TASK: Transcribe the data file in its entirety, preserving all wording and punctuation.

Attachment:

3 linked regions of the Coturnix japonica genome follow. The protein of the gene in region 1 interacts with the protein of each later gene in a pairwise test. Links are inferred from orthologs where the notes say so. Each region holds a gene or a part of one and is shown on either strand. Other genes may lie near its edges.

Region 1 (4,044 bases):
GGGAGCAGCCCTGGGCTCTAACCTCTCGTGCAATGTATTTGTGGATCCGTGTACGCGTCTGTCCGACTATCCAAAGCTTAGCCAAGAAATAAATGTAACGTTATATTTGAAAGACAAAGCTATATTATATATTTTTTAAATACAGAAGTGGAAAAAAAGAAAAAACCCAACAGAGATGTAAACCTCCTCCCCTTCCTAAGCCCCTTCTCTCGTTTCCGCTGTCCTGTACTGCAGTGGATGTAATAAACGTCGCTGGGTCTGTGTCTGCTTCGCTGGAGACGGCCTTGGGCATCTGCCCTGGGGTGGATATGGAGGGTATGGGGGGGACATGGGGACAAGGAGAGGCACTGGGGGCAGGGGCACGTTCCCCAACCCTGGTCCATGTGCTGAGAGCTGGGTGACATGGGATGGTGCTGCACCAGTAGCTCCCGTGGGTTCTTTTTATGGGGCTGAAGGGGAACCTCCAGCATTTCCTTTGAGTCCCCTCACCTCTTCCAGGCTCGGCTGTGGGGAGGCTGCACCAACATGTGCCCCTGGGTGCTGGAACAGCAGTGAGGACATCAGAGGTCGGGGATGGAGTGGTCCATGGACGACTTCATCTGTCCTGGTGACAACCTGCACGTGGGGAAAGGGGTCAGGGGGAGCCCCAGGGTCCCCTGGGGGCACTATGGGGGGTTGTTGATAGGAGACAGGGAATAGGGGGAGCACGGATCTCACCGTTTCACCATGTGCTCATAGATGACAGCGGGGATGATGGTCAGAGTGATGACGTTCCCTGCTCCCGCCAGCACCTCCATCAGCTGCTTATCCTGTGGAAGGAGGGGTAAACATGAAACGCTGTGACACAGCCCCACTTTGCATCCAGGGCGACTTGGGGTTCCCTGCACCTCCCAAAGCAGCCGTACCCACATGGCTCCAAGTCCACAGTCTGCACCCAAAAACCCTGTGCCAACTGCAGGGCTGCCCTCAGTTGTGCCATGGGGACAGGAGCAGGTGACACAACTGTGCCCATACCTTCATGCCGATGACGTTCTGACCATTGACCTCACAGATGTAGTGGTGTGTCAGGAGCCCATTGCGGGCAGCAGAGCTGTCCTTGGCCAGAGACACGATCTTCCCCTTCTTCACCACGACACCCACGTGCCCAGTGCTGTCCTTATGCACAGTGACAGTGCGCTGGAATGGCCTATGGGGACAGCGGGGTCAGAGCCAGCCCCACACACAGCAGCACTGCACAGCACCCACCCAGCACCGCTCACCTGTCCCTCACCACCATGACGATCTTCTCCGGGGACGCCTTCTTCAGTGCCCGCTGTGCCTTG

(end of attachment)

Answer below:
3 linked regions of the Coturnix japonica genome follow. The protein of the gene in region 1 interacts with the protein of each later gene in a pairwise test. Links are inferred from orthologs where the notes say so. Each region holds a gene or a part of one and is shown on either strand. Other genes may lie near its edges.

Region 1 (4,044 bases):
GGGAGCAGCCCTGGGCTCTAACCTCTCGTGCAATGTATTTGTGGATCCGTGTACGCGTCTGTCCGACTATCCAAAGCTTAGCCAAGAAATAAATGTAACGTTATATTTGAAAGACAAAGCTATATTATATATTTTTTAAATACAGAAGTGGAAAAAAAGAAAAAACCCAACAGAGATGTAAACCTCCTCCCCTTCCTAAGCCCCTTCTCTCGTTTCCGCTGTCCTGTACTGCAGTGGATGTAATAAACGTCGCTGGGTCTGTGTCTGCTTCGCTGGAGACGGCCTTGGGCATCTGCCCTGGGGTGGATATGGAGGGTATGGGGGGGACATGGGGACAAGGAGAGGCACTGGGGGCAGGGGCACGTTCCCCAACCCTGGTCCATGTGCTGAGAGCTGGGTGACATGGGATGGTGCTGCACCAGTAGCTCCCGTGGGTTCTTTTTATGGGGCTGAAGGGGAACCTCCAGCATTTCCTTTGAGTCCCCTCACCTCTTCCAGGCTCGGCTGTGGGGAGGCTGCACCAACATGTGCCCCTGGGTGCTGGAACAGCAGTGAGGACATCAGAGGTCGGGGATGGAGTGGTCCATGGACGACTTCATCTGTCCTGGTGACAACCTGCACGTGGGGAAAGGGGTCAGGGGGAGCCCCAGGGTCCCCTGGGGGCACTATGGGGGGTTGTTGATAGGAGACAGGGAATAGGGGGAGCACGGATCTCACCGTTTCACCATGTGCTCATAGATGACAGCGGGGATGATGGTCAGAGTGATGACGTTCCCTGCTCCCGCCAGCACCTCCATCAGCTGCTTATCCTGTGGAAGGAGGGGTAAACATGAAACGCTGTGACACAGCCCCACTTTGCATCCAGGGCGACTTGGGGTTCCCTGCACCTCCCAAAGCAGCCGTACCCACATGGCTCCAAGTCCACAGTCTGCACCCAAAAACCCTGTGCCAACTGCAGGGCTGCCCTCAGTTGTGCCATGGGGACAGGAGCAGGTGACACAACTGTGCCCATACCTTCATGCCGATGACGTTCTGACCATTGACCTCACAGATGTAGTGGTGTGTCAGGAGCCCATTGCGGGCAGCAGAGCTGTCCTTGGCCAGAGACACGATCTTCCCCTTCTTCACCACGACACCCACGTGCCCAGTGCTGTCCTTATGCACAGTGACAGTGCGCTGGAATGGCCTATGGGGACAGCGGGGTCAGAGCCAGCCCCACACACAGCAGCACTGCACAGCACCCACCCAGCACCGCTCACCTGTCCCTCACCACCATGACGATCTTCTCCGGGGACGCCTTCTTCAGTGCCCGCTGTGCCTTG